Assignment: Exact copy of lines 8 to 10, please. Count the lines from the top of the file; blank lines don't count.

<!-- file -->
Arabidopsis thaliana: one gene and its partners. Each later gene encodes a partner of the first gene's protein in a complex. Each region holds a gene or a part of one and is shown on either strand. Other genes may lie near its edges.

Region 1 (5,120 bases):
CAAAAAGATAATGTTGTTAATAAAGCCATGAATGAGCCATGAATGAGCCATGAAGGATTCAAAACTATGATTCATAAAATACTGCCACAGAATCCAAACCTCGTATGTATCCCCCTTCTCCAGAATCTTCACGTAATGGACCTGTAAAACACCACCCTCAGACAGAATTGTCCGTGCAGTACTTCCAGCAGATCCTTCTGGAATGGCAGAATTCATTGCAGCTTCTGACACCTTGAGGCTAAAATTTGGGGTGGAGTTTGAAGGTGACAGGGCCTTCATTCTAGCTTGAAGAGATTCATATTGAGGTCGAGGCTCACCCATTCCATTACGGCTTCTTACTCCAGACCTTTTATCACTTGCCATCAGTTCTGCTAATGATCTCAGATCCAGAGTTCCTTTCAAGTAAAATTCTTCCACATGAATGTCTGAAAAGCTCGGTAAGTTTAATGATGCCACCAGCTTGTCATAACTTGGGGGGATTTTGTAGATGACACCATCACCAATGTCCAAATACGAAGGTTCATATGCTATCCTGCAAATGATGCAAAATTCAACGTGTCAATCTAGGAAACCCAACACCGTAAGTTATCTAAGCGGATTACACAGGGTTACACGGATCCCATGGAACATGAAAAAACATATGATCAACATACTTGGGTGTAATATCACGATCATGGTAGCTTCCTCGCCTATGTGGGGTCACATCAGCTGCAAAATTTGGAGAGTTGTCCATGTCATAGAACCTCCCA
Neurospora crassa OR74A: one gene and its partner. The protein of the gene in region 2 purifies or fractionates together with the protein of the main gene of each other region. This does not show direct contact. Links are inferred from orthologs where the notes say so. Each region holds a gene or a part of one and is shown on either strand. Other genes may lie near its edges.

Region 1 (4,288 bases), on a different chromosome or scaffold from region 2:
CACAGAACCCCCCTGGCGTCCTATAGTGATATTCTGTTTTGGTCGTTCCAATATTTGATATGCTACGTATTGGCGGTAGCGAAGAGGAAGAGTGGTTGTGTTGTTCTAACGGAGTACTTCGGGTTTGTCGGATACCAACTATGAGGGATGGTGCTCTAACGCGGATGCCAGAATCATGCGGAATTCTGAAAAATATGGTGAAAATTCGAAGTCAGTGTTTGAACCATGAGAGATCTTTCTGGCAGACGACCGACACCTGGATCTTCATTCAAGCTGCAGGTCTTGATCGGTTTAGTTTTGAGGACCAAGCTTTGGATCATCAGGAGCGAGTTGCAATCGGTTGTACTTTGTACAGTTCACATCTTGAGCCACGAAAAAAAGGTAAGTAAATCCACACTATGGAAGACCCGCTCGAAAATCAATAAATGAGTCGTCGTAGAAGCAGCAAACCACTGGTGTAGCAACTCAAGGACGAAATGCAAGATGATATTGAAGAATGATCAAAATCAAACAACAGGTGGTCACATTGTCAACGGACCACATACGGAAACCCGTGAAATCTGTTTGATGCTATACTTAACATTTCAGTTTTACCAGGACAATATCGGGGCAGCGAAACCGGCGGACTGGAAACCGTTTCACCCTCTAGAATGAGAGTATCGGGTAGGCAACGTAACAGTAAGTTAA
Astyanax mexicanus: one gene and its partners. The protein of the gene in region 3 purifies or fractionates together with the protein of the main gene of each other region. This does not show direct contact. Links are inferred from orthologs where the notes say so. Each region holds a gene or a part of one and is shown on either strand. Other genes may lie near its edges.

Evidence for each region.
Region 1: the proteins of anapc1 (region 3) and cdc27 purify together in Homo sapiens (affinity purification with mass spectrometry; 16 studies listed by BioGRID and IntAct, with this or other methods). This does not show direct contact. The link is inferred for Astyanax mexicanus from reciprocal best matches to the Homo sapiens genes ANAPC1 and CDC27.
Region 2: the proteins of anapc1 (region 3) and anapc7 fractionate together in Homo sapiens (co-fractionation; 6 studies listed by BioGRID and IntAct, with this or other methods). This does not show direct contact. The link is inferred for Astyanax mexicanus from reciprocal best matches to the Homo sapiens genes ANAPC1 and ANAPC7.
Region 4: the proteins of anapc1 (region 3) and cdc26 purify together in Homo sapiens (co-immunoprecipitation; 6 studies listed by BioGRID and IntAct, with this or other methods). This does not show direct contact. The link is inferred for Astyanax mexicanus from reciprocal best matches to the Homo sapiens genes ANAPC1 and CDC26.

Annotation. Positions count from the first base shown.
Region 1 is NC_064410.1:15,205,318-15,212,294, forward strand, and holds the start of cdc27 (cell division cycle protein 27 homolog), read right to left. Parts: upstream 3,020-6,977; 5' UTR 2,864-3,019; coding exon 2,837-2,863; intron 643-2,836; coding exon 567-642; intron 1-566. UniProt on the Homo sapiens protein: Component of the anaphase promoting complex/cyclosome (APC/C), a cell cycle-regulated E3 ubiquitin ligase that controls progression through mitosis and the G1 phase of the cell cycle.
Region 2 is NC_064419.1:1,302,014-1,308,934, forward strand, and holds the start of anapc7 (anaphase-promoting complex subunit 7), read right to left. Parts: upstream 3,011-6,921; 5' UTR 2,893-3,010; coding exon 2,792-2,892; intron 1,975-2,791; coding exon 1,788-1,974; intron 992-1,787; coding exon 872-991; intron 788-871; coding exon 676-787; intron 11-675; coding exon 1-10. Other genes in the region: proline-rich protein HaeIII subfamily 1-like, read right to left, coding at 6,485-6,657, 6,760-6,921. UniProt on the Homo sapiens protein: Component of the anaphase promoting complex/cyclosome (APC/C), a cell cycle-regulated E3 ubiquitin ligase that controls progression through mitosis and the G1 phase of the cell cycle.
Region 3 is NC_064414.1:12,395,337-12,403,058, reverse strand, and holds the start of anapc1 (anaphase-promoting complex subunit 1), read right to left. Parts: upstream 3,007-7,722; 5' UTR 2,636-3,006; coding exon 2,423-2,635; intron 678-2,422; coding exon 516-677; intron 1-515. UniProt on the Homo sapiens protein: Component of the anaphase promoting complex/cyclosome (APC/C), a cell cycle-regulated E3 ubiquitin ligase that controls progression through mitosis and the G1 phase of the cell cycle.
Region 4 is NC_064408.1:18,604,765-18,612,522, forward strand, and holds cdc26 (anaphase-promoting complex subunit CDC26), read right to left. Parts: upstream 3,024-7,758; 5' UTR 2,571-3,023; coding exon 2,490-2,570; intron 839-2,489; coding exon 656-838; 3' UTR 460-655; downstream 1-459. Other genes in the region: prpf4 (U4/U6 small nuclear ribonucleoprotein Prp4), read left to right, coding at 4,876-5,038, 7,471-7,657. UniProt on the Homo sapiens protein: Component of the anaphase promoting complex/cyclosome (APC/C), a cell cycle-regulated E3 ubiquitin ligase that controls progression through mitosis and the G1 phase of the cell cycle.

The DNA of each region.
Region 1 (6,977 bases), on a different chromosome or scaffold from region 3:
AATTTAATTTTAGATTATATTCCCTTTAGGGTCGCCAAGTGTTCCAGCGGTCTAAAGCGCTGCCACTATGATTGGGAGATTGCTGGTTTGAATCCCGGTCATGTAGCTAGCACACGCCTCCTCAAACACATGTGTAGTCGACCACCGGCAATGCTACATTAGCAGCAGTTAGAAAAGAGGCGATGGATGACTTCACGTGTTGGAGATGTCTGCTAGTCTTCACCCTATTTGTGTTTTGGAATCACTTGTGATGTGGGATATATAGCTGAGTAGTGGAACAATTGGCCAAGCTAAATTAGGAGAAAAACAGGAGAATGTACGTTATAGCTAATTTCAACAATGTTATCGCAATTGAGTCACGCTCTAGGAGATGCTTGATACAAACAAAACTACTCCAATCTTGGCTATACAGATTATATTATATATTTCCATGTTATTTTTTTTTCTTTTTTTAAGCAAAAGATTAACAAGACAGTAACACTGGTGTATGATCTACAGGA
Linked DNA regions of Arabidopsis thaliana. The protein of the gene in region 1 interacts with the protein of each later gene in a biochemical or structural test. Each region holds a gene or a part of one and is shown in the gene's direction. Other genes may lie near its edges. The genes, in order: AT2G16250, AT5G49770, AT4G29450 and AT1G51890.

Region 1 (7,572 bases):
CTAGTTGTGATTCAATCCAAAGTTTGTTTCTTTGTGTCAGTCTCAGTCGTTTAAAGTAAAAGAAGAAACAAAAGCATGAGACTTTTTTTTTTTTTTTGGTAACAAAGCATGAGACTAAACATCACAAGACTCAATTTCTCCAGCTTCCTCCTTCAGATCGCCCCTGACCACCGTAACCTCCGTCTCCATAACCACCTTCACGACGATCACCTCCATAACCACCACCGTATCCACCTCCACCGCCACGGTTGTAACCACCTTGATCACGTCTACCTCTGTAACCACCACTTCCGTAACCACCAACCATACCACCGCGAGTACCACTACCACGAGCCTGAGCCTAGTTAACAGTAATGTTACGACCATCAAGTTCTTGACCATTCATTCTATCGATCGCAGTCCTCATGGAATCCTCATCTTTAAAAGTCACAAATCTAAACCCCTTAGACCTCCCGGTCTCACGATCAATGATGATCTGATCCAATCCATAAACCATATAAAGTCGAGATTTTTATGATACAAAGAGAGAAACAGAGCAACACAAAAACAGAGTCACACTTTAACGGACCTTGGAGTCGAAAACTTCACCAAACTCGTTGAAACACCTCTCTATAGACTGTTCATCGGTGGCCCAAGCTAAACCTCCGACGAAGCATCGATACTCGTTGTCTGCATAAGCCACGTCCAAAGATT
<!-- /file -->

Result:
Evidence for each region.
Region 1: the proteins of anapc1 (region 3) and cdc27 purify together in Homo sapiens (affinity purification with mass spectrometry; 16 studies listed by BioGRID and IntAct, with this or other methods). This does not show direct contact. The link is inferred for Astyanax mexicanus from reciprocal best matches to the Homo sapiens genes ANAPC1 and CDC27.
Region 2: the proteins of anapc1 (region 3) and anapc7 fractionate together in Homo sapiens (co-fractionation; 6 studies listed by BioGRID and IntAct, with this or other methods). This does not show direct contact. The link is inferred for Astyanax mexicanus from reciprocal best matches to the Homo sapiens genes ANAPC1 and ANAPC7.